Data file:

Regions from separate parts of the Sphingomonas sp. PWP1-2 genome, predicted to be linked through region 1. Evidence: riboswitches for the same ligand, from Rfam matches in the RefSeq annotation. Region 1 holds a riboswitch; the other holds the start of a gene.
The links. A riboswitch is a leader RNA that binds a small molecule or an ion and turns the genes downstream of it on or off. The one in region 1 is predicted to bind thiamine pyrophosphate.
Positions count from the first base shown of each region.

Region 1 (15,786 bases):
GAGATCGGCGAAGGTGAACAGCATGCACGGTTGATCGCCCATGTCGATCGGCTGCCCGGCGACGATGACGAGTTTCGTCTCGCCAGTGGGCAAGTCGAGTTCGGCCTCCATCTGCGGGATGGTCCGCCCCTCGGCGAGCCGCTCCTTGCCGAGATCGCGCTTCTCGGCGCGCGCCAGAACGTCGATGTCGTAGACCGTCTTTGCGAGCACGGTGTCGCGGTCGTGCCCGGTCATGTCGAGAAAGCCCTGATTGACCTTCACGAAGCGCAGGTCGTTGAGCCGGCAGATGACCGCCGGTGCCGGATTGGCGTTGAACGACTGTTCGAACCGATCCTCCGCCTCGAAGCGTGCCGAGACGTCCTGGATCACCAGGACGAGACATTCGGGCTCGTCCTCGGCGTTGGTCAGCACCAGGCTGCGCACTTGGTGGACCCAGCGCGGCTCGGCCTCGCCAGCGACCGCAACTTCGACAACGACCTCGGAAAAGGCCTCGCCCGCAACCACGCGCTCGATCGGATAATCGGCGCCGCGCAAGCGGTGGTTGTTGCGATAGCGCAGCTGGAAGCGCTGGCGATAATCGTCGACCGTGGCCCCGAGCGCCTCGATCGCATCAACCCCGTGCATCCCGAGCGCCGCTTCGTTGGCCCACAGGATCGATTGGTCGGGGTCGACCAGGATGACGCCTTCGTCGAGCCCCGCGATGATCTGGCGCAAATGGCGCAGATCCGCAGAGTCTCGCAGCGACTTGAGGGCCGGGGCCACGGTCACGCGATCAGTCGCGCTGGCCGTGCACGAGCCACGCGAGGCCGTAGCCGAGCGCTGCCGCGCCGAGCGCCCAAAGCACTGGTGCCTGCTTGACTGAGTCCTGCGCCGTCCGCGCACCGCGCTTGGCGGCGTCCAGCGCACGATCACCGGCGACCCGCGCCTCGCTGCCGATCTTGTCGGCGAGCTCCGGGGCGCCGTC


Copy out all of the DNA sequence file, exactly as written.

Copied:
Regions from separate parts of the Sphingomonas sp. PWP1-2 genome, predicted to be linked through region 1. Evidence: riboswitches for the same ligand, from Rfam matches in the RefSeq annotation. Region 1 holds a riboswitch; the other holds the start of a gene.
The links. A riboswitch is a leader RNA that binds a small molecule or an ion and turns the genes downstream of it on or off. The one in region 1 is predicted to bind thiamine pyrophosphate.
Positions count from the first base shown of each region.

Region 1 (15,786 bases):
GAGATCGGCGAAGGTGAACAGCATGCACGGTTGATCGCCCATGTCGATCGGCTGCCCGGCGACGATGACGAGTTTCGTCTCGCCAGTGGGCAAGTCGAGTTCGGCCTCCATCTGCGGGATGGTCCGCCCCTCGGCGAGCCGCTCCTTGCCGAGATCGCGCTTCTCGGCGCGCGCCAGAACGTCGATGTCGTAGACCGTCTTTGCGAGCACGGTGTCGCGGTCGTGCCCGGTCATGTCGAGAAAGCCCTGATTGACCTTCACGAAGCGCAGGTCGTTGAGCCGGCAGATGACCGCCGGTGCCGGATTGGCGTTGAACGACTGTTCGAACCGATCCTCCGCCTCGAAGCGTGCCGAGACGTCCTGGATCACCAGGACGAGACATTCGGGCTCGTCCTCGGCGTTGGTCAGCACCAGGCTGCGCACTTGGTGGACCCAGCGCGGCTCGGCCTCGCCAGCGACCGCAACTTCGACAACGACCTCGGAAAAGGCCTCGCCCGCAACCACGCGCTCGATCGGATAATCGGCGCCGCGCAAGCGGTGGTTGTTGCGATAGCGCAGCTGGAAGCGCTGGCGATAATCGTCGACCGTGGCCCCGAGCGCCTCGATCGCATCAACCCCGTGCATCCCGAGCGCCGCTTCGTTGGCCCACAGGATCGATTGGTCGGGGTCGACCAGGATGACGCCTTCGTCGAGCCCCGCGATGATCTGGCGCAAATGGCGCAGATCCGCAGAGTCTCGCAGCGACTTGAGGGCCGGGGCCACGGTCACGCGATCAGTCGCGCTGGCCGTGCACGAGCCACGCGAGGCCGTAGCCGAGCGCTGCCGCGCCGAGCGCCCAAAGCACTGGTGCCTGCTTGACTGAGTCCTGCGCCGTCCGCGCACCGCGCTTGGCGGCGTCCAGCGCACGATCACCGGCGACCCGCGCCTCGCTGCCGATCTTGTCGGCGAGCTCCGGGGCGCCGTC